April 4, 2022 blog post hero is an online multiplayer game that challenges you to solve computer science questions both against time and other players in real time. After choosing to sign as a guest or using a third party account, users can elect to create a room or join an existing room using a short code. Questions pop up on the map in random places with different shapes and answering questions correctly colours the map in your colour. The first player to dominate the map wins!

What was this project for?

This project was built for the Level-Up Society Hack, a hackathon organised by ShowCode centered around levelling up society using gamification. While we originally submitted to the learning category, we ended up winning the overall grand prize in this competition!

How was the competition judged?

The competition was judged on the uniqueness, viability, gamification aspect, execution and pitch submitted with each project and there were participants from around the world!

Moving quizzes from boring lists to something more

We've all spent hours doing quizzes throughout our academic lives from an early age. But they were always boring lists.

The concept behind is to make the questions more engaging and interactive using information visualization and gamification to present the questions in a conquer-the map format.

Map and game block design

As the picture shows, we show a low poly, block based map of an arbitrary shape and use custom shapes inside the circles to represent the amount of the map that completion would conquer. Reminiscient of the classic atari games where speed and accuracy determine the winner, puts users against the test of time and with multiple players, let's them compete to win.

Question Shape Logic

Custom map generation

Although we started with relatively simple maps with different shapes like in the screenshot above, we then extended the functionality of the site to enable us to generate custom maps using any black and white images. If you check out the site, you should see everything from Pterodactyl's to world maps!

Automated map grid generation

How was it built?

System Arhictecture Diagram for

The application was built over two full days of intense, non-stop hacking with: ReactJS, Gatsby, Firebase, TailwindCSS, ExpressJS, NodeJS, ReactJS, and

  • ReactJS as the de-facto JavaScript library for building user interfaces
  • NodeJS for the server side code and custom map generation
  • to enable real time communication, multi-player games and enhanced user experience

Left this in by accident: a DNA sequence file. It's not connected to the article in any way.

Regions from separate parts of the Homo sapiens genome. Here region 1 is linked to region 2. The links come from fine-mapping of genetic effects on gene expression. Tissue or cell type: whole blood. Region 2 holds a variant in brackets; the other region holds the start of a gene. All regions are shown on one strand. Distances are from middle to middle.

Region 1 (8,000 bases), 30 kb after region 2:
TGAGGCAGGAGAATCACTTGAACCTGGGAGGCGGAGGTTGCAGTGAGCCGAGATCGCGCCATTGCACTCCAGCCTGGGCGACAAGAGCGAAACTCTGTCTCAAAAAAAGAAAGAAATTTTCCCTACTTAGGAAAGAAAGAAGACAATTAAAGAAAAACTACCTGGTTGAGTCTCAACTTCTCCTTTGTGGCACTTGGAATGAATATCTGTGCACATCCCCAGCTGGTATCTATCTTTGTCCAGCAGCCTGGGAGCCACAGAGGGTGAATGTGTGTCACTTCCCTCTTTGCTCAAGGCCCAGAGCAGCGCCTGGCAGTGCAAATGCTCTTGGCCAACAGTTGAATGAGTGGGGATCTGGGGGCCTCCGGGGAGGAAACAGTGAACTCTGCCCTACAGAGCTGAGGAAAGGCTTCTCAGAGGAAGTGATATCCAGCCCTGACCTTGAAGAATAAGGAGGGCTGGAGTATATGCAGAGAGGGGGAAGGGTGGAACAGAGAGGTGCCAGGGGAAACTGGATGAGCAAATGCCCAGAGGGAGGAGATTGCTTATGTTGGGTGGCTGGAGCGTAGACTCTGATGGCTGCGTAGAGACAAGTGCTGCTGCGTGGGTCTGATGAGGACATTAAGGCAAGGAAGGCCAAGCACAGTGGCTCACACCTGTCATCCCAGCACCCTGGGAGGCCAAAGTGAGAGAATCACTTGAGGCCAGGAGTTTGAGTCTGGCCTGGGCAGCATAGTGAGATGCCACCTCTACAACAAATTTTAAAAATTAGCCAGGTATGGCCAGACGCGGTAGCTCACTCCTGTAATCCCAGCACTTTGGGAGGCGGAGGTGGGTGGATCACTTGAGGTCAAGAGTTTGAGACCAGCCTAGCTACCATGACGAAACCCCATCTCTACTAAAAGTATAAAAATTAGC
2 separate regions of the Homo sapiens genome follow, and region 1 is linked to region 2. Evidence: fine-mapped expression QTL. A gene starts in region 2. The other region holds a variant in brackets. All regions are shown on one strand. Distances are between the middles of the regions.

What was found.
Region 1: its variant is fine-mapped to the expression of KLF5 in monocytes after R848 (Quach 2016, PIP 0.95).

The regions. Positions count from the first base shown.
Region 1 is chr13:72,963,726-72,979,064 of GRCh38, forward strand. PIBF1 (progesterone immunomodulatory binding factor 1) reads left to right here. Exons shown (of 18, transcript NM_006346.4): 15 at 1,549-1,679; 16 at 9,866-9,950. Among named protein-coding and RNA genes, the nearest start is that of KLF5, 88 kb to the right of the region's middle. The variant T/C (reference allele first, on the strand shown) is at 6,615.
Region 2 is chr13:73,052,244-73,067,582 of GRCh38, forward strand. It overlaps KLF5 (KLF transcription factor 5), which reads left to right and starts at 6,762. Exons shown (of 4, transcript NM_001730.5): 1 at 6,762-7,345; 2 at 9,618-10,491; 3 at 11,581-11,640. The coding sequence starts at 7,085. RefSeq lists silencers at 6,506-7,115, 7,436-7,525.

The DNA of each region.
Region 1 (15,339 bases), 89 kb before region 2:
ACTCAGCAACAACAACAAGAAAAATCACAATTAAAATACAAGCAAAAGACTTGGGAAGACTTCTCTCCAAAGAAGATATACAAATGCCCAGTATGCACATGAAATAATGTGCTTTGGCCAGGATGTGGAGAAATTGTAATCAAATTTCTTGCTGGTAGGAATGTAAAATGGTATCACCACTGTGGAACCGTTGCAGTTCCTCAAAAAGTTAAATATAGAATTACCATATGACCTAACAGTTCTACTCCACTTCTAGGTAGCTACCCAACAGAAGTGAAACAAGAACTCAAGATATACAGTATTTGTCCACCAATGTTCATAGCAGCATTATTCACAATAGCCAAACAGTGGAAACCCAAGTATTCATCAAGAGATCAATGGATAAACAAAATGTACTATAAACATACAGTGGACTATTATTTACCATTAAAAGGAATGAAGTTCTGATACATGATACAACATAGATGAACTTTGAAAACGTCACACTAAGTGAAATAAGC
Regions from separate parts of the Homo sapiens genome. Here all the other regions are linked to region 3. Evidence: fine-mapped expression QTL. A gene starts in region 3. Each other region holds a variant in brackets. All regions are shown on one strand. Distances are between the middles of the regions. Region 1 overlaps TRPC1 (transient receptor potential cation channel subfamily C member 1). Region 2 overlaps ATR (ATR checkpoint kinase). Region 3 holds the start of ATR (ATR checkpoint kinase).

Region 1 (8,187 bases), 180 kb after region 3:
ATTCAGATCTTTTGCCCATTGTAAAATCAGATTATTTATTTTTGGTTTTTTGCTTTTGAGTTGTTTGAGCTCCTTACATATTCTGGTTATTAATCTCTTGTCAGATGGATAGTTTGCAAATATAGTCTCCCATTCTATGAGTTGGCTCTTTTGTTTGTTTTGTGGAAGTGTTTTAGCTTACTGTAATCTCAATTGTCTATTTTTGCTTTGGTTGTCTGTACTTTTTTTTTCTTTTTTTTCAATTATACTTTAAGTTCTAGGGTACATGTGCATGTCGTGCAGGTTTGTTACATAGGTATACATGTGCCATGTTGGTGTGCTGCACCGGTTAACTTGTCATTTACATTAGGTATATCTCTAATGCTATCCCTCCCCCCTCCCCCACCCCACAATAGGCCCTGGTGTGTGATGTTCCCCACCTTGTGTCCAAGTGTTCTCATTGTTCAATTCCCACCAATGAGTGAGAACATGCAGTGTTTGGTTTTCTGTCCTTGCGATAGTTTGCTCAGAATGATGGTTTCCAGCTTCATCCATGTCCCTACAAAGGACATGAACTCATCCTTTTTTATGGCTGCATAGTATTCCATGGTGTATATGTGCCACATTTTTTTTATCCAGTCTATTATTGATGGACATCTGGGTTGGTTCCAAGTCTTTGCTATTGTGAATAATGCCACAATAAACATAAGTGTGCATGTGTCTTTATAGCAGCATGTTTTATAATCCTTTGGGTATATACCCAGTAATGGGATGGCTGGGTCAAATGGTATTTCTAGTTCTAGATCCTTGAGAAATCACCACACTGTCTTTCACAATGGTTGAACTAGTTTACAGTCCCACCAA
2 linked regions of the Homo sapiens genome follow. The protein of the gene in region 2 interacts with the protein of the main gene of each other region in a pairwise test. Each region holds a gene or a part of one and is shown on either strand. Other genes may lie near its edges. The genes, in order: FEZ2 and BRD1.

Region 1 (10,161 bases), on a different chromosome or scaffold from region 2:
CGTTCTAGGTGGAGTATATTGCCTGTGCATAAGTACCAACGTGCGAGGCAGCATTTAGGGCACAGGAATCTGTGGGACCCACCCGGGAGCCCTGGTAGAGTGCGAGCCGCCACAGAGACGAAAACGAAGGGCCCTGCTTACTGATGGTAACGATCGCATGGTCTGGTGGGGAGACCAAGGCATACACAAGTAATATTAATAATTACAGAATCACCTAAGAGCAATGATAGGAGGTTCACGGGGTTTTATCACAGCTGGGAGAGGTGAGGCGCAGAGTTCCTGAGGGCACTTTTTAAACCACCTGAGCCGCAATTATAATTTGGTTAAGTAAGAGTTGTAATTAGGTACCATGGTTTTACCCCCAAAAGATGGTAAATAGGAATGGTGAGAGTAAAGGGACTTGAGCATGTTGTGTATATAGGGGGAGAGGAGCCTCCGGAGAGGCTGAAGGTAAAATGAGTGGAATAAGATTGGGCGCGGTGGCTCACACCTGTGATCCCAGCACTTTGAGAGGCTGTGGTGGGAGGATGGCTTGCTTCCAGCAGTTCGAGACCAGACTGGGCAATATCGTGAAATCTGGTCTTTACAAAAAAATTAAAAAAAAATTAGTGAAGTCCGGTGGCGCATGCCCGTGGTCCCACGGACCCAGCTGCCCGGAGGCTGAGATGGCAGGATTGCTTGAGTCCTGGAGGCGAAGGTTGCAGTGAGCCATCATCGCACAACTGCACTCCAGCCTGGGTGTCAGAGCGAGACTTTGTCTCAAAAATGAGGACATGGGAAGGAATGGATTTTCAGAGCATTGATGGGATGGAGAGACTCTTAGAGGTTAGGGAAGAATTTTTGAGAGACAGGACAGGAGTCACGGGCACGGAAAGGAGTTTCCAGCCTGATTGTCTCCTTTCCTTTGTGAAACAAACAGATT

• Firebase to enable user accounts, SSO, and as a database.
  • GatsbyJS as our blazing fast React framework for performance, scalability, security and accessibility
  • TailwindCSS to leverage the benefits and speed of the utility first CSS framework

During this project, on Saturday we worked on the question logic and question bank, map interactions, the game loop, ux improvements and branding/design. On Sunday, the hacking didn't slow down one bit and we shifted over to working on the sound design, leaderboard page and integration along with carrying out user testing for a ux overhaul of the game experience.

User Testing - even in a short Hack

Whenever I'm working on a project - whether its full time, a side project or a hack - I always make sure to remember what we're building for. Engineers often forget that they're building products for others to use so even in this short two day hack, we made sure to carry out a few user testing sessions to optimize the game playing experience and sanity check the product we were building.

User testing

What did I learn?

This was my first time working with Web Sockets and building a more complex state with the React Context API - I've since used it for far more interesting things but at the start it took a while to get my head around. Working with Web Sockets was a great experience and I've loved working with them since because they're such a powerful tool to have in your arsenal!

It goes without saying but hackathons are such a great way to stay in touch with learning. Hackathons largely made up my university experience and this was my first hackathon since I finished university and from the moment I finished, I couldn't wait for the next one.

High level application preview inside a computer screen

If you haven't already jumped off to try it out and read to the end of this post, please check out and let me know what you think on twitter @yannispanagis!


I'm Yannis Panagis and I'm the Tech Lead at Behaviour Lab in London. I spend my time building products, visualizing data, exploring London, and writing music.

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